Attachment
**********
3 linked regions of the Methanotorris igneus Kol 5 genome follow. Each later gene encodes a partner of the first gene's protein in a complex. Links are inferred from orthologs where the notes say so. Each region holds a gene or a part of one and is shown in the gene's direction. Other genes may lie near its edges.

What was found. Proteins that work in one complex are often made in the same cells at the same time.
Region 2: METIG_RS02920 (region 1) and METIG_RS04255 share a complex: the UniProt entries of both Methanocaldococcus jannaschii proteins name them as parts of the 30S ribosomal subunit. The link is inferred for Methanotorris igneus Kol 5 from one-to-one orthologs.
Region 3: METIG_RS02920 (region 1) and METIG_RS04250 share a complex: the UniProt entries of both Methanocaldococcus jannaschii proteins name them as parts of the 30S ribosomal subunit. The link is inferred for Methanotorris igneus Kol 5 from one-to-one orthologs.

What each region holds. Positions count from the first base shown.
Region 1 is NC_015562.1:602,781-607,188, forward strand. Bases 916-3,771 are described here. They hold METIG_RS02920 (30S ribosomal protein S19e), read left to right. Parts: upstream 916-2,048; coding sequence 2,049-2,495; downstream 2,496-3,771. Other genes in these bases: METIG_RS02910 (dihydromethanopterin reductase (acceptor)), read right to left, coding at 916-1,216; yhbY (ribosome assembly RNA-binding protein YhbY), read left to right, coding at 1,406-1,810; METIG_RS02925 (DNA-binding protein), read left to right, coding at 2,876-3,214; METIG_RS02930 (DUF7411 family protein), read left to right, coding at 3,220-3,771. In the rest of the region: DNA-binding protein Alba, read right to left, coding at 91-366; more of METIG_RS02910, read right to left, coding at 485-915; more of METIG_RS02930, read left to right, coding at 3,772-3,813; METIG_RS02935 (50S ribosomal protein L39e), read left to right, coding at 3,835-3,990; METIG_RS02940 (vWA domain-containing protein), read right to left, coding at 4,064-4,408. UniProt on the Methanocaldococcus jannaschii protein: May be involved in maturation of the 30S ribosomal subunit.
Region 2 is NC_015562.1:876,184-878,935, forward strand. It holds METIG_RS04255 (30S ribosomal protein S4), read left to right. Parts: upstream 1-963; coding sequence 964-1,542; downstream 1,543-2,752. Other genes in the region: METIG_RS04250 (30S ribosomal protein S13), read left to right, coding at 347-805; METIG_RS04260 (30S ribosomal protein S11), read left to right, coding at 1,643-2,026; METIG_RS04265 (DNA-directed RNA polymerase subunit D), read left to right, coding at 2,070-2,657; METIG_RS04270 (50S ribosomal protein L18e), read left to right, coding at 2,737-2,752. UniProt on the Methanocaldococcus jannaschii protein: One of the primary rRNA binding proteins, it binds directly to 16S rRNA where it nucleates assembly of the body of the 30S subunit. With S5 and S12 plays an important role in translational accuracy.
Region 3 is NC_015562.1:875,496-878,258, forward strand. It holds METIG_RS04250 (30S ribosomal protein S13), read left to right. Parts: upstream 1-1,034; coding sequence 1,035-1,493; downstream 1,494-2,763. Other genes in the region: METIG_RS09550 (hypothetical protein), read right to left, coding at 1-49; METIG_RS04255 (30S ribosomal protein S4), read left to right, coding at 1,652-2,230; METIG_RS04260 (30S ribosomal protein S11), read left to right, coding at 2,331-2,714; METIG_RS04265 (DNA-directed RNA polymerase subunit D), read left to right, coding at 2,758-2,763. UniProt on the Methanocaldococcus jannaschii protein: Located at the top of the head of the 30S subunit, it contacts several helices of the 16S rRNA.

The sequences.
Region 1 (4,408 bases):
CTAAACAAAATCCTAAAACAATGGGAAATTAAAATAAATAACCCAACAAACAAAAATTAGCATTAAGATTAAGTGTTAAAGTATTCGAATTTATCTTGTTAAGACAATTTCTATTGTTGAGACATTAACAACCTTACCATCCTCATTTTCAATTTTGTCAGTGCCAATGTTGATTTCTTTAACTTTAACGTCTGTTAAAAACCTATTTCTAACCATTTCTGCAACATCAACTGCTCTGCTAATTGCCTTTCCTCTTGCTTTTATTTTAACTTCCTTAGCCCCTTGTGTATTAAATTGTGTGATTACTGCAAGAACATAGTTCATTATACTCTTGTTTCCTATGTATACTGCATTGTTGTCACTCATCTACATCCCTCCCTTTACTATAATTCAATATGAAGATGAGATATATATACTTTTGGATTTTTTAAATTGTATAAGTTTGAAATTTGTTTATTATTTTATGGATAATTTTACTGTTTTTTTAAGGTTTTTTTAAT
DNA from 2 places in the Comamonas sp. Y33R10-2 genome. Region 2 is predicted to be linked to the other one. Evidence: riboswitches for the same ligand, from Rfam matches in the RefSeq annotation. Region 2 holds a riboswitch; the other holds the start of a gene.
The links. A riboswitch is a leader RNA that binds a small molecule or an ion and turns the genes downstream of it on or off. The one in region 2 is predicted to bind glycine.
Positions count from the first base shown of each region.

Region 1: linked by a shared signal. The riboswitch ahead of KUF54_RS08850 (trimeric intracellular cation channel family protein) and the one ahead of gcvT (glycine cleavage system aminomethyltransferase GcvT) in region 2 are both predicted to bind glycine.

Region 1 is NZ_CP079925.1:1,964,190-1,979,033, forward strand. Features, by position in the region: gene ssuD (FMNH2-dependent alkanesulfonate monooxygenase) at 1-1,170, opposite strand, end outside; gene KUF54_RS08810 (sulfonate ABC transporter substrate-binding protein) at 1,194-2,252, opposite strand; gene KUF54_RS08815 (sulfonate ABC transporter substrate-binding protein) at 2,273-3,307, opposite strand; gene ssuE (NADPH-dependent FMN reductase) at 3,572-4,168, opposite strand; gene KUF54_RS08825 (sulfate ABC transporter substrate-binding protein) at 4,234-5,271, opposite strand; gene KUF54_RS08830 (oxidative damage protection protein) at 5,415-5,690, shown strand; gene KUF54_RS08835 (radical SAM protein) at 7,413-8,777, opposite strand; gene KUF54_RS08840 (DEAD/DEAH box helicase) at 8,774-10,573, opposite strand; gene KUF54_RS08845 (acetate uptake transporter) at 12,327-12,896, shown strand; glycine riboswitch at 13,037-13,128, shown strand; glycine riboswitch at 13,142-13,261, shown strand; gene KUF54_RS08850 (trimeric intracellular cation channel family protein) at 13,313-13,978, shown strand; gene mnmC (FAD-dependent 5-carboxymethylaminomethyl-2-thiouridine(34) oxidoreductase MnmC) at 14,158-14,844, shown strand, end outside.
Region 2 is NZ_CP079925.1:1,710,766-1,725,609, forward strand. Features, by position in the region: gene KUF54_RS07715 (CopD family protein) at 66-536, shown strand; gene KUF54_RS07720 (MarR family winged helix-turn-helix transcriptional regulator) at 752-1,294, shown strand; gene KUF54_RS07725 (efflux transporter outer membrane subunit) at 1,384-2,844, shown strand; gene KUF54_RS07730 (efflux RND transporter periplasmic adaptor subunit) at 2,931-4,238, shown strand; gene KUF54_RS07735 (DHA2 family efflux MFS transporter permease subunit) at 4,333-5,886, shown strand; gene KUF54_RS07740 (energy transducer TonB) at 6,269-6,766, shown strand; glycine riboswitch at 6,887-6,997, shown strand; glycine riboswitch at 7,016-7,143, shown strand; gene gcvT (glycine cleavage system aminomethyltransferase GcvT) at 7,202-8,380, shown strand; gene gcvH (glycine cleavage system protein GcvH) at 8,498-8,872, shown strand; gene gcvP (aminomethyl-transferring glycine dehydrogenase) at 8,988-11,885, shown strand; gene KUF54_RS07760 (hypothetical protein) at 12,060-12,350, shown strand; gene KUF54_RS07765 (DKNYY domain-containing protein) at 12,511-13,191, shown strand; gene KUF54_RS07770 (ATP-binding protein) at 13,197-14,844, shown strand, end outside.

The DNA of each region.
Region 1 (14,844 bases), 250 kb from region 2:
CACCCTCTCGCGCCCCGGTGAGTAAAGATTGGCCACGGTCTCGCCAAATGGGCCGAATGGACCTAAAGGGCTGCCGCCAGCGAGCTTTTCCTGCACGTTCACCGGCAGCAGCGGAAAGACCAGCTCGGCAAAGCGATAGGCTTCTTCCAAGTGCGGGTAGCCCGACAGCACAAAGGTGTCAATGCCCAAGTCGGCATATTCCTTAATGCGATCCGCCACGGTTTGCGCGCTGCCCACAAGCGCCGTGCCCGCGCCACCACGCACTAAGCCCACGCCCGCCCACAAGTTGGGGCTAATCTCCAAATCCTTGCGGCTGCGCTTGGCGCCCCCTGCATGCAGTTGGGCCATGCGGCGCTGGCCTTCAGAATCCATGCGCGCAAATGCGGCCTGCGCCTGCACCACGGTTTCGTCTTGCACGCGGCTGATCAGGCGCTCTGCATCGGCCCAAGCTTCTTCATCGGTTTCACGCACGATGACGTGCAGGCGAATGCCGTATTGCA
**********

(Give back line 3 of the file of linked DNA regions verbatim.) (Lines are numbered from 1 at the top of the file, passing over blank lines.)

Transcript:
Region 2: METIG_RS02920 (region 1) and METIG_RS04255 share a complex: the UniProt entries of both Methanocaldococcus jannaschii proteins name them as parts of the 30S ribosomal subunit. The link is inferred for Methanotorris igneus Kol 5 from one-to-one orthologs.